welding apron

Add some protective gear to that welding apron

When it comes to welding, the welder’s tools produce intense heat leading to splatters landing on either work clothes or burning through the skin. This is why it is important to use welding gears along with your welding apron for added protection. Use welding gloves for your hands and welding sleeves for your arms to protect you from hazardous materials.


Waylander Welding Apron

Looking at the factors to consider in buying yourself the best welding apron, Waylander Welding prides itself with different kinds of welding aprons for specific welding jobs guaranteed made out of only the highest quality of cowhide leather.



What to know about a welding apron

welding apron leather
Welding aprons are especially useful in working conditions where the front of the body must be protected. Not only welding, but also grinding, woodworking, but even grilling and cleaning. Since the arms are usually not protected, leather sleeves are a useful in addition for better protection against heat and sparks. An apron makes sure not to burn holes in your clothes.

Welding aprons: what to use for

Welding and metalworking

When welding or grinding there’s a lot of heat and hot material that can burn through clothes and burn skin. It’s obvious that in order to work safe, decent protection clothing is needed. Welding aprons usually protect torso and upper legs. It depends on the used material how much and how long it can protect. Keep in mind that with most aprons, arms and neck are usually not protected. For certain metalworking, it’s strongly advised to use additional clothing, like a fire resistant welding shirt or leather welding sleeves.

Other uses for welding aprons

Besides metalworking, aprons are very useful for all kinds of home improvement like painting, woodworking, gardening, grilling etc. Aprons will protect clothes from being dirty, especially stains that are impossible to wash off. Based on what your needs are, you can choose the right apron. We continue to discuss the different models in welding aprons. leather apron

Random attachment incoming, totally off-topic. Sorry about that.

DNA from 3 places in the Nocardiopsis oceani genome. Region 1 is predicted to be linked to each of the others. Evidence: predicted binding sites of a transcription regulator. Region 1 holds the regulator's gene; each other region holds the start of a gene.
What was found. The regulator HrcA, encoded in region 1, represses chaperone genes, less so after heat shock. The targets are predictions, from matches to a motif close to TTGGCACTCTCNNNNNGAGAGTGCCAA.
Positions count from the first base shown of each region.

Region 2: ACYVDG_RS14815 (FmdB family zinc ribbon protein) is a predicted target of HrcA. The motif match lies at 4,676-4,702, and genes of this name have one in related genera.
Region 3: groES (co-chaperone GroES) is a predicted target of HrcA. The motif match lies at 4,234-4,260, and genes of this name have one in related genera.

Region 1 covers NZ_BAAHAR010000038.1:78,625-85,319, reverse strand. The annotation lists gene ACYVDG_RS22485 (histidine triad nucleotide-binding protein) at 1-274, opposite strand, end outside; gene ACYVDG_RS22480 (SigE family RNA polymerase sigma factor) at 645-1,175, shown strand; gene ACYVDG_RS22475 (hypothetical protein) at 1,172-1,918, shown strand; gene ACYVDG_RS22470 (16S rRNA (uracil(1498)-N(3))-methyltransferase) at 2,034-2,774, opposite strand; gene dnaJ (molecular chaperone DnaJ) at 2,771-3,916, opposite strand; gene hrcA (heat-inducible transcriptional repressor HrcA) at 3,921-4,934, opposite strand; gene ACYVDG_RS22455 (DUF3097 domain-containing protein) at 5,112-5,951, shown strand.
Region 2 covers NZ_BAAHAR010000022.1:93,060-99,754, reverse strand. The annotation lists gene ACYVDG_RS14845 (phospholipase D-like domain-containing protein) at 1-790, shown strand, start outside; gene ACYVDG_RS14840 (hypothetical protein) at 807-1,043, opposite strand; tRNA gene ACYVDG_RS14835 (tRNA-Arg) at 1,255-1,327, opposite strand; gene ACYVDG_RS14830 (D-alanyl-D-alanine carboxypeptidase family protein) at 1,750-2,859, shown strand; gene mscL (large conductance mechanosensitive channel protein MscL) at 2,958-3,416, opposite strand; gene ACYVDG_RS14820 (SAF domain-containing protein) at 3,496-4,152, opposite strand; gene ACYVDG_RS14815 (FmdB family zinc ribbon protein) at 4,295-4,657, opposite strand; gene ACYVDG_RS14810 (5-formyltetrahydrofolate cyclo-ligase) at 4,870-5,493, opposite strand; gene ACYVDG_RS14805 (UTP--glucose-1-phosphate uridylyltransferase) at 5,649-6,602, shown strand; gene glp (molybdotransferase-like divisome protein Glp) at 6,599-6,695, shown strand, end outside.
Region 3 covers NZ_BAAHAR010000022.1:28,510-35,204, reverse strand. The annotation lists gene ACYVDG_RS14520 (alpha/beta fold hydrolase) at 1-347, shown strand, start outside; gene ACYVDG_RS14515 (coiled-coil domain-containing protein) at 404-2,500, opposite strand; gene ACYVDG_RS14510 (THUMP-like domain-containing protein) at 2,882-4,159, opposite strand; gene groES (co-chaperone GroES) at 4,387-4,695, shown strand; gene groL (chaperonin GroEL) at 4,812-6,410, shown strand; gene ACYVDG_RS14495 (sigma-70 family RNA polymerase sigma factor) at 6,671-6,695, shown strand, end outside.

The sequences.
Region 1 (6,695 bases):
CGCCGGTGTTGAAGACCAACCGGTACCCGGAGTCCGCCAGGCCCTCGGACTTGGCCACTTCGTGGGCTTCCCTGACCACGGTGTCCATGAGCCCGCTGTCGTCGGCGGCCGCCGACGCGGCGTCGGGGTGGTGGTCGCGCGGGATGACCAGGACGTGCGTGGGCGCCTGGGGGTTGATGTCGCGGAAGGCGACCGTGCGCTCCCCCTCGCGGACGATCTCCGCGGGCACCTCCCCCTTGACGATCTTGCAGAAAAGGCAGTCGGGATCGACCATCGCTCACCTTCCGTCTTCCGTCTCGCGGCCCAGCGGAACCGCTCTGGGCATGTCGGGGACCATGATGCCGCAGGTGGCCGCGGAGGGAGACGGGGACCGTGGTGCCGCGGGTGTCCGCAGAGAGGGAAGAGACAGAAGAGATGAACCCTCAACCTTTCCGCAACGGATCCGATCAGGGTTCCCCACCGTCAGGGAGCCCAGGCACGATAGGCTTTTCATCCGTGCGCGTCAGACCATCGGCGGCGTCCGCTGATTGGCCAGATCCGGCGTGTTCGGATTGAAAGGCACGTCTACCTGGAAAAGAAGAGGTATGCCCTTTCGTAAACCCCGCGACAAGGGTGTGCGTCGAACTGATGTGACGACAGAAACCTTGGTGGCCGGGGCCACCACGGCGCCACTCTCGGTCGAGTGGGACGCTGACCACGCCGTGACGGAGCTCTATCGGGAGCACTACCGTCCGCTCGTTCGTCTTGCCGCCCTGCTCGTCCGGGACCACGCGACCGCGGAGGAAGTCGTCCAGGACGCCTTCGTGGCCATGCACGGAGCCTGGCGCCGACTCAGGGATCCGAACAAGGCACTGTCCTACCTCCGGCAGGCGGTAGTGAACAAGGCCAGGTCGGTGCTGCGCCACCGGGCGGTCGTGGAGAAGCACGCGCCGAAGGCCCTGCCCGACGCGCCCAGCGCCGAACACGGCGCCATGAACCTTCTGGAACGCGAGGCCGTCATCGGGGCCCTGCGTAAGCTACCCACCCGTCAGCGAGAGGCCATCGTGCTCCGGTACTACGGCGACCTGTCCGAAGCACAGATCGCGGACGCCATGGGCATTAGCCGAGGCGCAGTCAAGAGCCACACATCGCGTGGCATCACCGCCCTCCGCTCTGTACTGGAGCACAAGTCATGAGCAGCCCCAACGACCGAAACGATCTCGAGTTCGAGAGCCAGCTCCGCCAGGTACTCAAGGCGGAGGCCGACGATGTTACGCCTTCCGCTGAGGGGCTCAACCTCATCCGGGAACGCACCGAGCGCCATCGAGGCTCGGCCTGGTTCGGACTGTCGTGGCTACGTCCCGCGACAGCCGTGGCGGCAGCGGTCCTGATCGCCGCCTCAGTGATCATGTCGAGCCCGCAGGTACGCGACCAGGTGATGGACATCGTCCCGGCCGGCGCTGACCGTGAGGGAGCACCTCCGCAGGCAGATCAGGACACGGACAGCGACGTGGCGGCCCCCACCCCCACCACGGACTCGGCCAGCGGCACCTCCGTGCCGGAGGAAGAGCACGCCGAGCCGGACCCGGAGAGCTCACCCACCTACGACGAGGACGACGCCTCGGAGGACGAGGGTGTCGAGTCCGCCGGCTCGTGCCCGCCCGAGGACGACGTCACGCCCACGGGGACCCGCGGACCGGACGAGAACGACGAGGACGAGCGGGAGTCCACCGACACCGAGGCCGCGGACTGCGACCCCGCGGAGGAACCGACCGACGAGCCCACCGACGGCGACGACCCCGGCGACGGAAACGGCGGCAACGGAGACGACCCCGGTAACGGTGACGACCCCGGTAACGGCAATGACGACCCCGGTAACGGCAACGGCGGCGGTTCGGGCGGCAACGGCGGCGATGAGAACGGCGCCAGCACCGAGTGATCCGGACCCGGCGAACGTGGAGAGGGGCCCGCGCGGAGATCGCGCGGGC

Different models of welding aprons

Long welding apron

A long welding apron usually ranges from 40″ (about 101 cm) to 36″ (91,5 cm) in length. For an average adult, this goes from the upper torso until the knees. Longer is also possible, but less convenient to walk with. A shorter apron will usually cover torso and upper legs. A long welding apron is the most convenient for most metalworking and other activities that need full frontal protection. welding apron

Waist welding apron

A waist apron starts from the waist and protects the upper legs. It’s especially useful for works on a table or a platform. Most waist welding aprons come in different sizes, but are usually not longer than the knees for an adult. welding waist apron

Split leg welding apron

When you need to walk and kneel a lot, a long welding apron can be less convenient: the part under the knees can be in the way. Therefore split leg welding aprons are more useful. This is basically an apron that straps around each leg, in order to give more freedom to move. The length of split leg aprons can vary: usually they cover the upper legs, but longer ones go even until the feet.

Different uses of material for a welding apron

Leather welding apron

Leather, and more specifically cow skin leather, is the best material for welding aprons. It’s strong and very heat and flame resistant. This all comes with a price: it can also be more costly and heavier to wear all day long. Leather is also a natural product and therefore not suitable to wash or come in contact with water. Still this doesn’t stop most people from choosing leather for a welding apron. Pros:
  • Heat and flame resistant
  • Strong and durable
  • More expensive
  • Can’t be washed with water
welding apron leather

Waxed canvas apron

Waxed canvas is a strong and nice material that can serve as a good material for an apron. It’s waterproof, lighter and more flexible than leather. On the other hand, it doesn’t serve as fire resistant material, so for many discussed jobs it falls out of category. It still can be used for woodworking, gardening, grilling or other tasks that don’t involve high heat or sparks. Pros:
  • Strong and light
  • Waterproof
  • Not fire resistant

Fire resistant cotton welding apron

The cheapest welding aprons are usually made of fire resistant cotton. They still offer a decent protection against heat and flames, but they’re not as durable as leather. Fire resistant cotton is light and can be easily washed. For lighter metalworking, it’s definitely a good solution. Pros:
  • Cheaper than other materials
  • Fire resistant
  • Can be washed
  • Less durable, less useful for metalworking

Good to know when buying a welding apron:

Most classic cheaper aprons hang around the neck and have to be tied on the back. This is fine for light aprons, but when wearing heavier longer, it can be less comfortable. Therefore most premium welding aprons have some kind of harness that straps at the back. The straps are easy to modify and the apron feels tightly strapped on the body. welding apron harness A lot of aprons also have a pocket on the front, which is convenient to put your phone, pencil, protection glasses. welding apron front pocket